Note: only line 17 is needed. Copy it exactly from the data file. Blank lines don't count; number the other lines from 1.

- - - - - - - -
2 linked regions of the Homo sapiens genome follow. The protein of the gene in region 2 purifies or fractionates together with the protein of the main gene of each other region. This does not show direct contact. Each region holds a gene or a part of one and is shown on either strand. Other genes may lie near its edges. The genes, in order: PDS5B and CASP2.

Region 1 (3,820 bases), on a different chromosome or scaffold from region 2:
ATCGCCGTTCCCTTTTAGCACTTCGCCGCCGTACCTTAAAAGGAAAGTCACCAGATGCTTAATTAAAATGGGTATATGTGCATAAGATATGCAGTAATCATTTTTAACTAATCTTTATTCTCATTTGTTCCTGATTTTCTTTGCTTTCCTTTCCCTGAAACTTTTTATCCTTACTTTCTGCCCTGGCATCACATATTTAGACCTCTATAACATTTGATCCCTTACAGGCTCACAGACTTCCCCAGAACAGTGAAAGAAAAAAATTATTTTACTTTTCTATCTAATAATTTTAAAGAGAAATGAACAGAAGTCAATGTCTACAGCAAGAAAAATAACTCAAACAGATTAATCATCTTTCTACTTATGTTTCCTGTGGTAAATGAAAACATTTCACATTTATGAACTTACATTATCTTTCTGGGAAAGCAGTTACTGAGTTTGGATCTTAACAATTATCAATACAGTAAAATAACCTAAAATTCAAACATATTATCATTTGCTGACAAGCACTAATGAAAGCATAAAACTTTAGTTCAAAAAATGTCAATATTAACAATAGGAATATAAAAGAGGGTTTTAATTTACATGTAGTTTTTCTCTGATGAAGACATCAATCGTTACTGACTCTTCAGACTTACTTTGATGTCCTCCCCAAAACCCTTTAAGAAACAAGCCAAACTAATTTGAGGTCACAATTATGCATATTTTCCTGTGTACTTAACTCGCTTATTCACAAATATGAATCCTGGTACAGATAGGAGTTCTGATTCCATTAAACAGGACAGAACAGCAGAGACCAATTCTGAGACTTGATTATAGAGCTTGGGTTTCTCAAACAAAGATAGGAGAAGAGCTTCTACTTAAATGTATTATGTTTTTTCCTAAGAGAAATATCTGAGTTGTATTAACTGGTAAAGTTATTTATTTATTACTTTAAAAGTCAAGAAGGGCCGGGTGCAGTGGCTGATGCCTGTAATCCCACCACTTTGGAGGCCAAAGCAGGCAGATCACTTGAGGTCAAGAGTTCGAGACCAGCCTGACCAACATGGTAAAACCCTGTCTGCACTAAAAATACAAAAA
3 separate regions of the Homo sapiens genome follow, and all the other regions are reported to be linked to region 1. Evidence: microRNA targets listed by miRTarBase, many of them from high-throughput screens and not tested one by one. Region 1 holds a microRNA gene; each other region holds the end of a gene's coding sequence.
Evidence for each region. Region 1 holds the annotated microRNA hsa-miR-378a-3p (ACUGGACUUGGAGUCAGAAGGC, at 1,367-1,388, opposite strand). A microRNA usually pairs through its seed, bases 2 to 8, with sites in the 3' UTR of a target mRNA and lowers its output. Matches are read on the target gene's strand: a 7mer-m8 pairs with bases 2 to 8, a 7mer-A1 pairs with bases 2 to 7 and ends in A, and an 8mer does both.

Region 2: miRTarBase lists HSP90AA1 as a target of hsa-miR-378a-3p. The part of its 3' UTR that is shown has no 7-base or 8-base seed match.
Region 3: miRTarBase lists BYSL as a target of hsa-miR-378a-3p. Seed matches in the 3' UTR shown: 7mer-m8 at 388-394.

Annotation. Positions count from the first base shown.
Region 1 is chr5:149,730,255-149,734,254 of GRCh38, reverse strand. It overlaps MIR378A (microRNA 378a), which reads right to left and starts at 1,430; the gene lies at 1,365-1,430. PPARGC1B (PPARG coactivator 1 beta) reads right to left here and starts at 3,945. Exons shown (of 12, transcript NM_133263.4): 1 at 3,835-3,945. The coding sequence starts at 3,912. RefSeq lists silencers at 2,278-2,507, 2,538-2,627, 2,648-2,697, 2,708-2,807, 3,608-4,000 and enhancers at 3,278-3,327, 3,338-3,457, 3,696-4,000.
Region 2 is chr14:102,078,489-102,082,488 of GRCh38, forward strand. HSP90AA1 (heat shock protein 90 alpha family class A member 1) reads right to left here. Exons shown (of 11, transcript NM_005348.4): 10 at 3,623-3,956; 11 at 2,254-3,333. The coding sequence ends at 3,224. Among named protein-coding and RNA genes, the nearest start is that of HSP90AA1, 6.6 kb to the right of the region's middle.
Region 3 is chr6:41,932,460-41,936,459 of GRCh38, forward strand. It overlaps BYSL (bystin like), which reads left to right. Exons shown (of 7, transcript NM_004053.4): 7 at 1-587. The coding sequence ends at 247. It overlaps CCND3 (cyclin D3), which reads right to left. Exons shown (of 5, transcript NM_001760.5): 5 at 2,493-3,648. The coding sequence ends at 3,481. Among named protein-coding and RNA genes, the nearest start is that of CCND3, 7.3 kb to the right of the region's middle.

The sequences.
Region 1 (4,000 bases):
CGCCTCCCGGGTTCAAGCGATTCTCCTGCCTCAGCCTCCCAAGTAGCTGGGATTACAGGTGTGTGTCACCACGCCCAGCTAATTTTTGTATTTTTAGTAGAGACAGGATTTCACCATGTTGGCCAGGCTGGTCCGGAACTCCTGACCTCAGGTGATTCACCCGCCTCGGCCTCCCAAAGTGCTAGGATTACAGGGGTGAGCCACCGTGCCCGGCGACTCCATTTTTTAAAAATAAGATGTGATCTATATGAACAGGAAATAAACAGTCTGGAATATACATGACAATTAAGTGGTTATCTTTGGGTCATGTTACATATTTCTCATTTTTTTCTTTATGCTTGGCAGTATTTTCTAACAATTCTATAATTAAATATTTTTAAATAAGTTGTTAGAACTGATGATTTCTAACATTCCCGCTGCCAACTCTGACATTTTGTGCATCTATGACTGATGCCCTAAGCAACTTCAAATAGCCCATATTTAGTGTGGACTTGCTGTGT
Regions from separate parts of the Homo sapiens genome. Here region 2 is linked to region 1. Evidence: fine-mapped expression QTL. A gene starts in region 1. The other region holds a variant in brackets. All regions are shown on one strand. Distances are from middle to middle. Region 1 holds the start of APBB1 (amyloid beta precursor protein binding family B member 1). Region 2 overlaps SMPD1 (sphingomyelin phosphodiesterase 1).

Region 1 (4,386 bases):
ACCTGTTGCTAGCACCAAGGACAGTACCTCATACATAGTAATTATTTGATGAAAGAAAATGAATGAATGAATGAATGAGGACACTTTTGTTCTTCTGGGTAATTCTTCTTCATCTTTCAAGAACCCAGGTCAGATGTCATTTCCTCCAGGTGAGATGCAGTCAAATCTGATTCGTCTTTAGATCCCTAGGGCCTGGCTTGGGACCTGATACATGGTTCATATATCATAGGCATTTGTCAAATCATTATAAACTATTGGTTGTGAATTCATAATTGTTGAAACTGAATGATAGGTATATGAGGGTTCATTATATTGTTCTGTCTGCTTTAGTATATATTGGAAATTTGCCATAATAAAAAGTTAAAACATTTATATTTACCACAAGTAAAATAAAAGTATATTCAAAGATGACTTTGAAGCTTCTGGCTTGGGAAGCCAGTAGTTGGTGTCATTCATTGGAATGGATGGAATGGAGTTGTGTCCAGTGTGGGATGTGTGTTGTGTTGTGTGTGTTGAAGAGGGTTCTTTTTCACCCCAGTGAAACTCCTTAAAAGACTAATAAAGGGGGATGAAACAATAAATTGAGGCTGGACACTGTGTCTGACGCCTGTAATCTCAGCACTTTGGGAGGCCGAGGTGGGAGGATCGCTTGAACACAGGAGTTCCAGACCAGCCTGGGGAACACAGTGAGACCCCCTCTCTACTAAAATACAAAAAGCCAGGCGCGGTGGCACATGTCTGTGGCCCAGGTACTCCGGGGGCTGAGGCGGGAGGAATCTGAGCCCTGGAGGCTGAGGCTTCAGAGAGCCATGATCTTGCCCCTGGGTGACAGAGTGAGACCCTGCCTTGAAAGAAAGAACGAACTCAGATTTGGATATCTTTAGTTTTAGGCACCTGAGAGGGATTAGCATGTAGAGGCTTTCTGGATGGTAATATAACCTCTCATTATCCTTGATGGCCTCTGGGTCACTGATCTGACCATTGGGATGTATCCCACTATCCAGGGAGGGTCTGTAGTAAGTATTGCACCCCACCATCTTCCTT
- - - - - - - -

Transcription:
ACCTGTTGCTAGCACCAAGGACAGTACCTCATACATAGTAATTATTTGATGAAAGAAAATGAATGAATGAATGAATGAGGACACTTTTGTTCTTCTGGGTAATTCTTCTTCATCTTTCAAGAACCCAGGTCAGATGTCATTTCCTCCAGGTGAGATGCAGTCAAATCTGATTCGTCTTTAGATCCCTAGGGCCTGGCTTGGGACCTGATACATGGTTCATATATCATAGGCATTTGTCAAATCATTATAAACTATTGGTTGTGAATTCATAATTGTTGAAACTGAATGATAGGTATATGAGGGTTCATTATATTGTTCTGTCTGCTTTAGTATATATTGGAAATTTGCCATAATAAAAAGTTAAAACATTTATATTTACCACAAGTAAAATAAAAGTATATTCAAAGATGACTTTGAAGCTTCTGGCTTGGGAAGCCAGTAGTTGGTGTCATTCATTGGAATGGATGGAATGGAGTTGTGTCCAGTGTGGGATGTGTGTTGTGTTGTGTGTGTTGAAGAGGGTTCTTTTTCACCCCAGTGAAACTCCTTAAAAGACTAATAAAGGGGGATGAAACAATAAATTGAGGCTGGACACTGTGTCTGACGCCTGTAATCTCAGCACTTTGGGAGGCCGAGGTGGGAGGATCGCTTGAACACAGGAGTTCCAGACCAGCCTGGGGAACACAGTGAGACCCCCTCTCTACTAAAATACAAAAAGCCAGGCGCGGTGGCACATGTCTGTGGCCCAGGTACTCCGGGGGCTGAGGCGGGAGGAATCTGAGCCCTGGAGGCTGAGGCTTCAGAGAGCCATGATCTTGCCCCTGGGTGACAGAGTGAGACCCTGCCTTGAAAGAAAGAACGAACTCAGATTTGGATATCTTTAGTTTTAGGCACCTGAGAGGGATTAGCATGTAGAGGCTTTCTGGATGGTAATATAACCTCTCATTATCCTTGATGGCCTCTGGGTCACTGATCTGACCATTGGGATGTATCCCACTATCCAGGGAGGGTCTGTAGTAAGTATTGCACCCCACCATCTTCCTT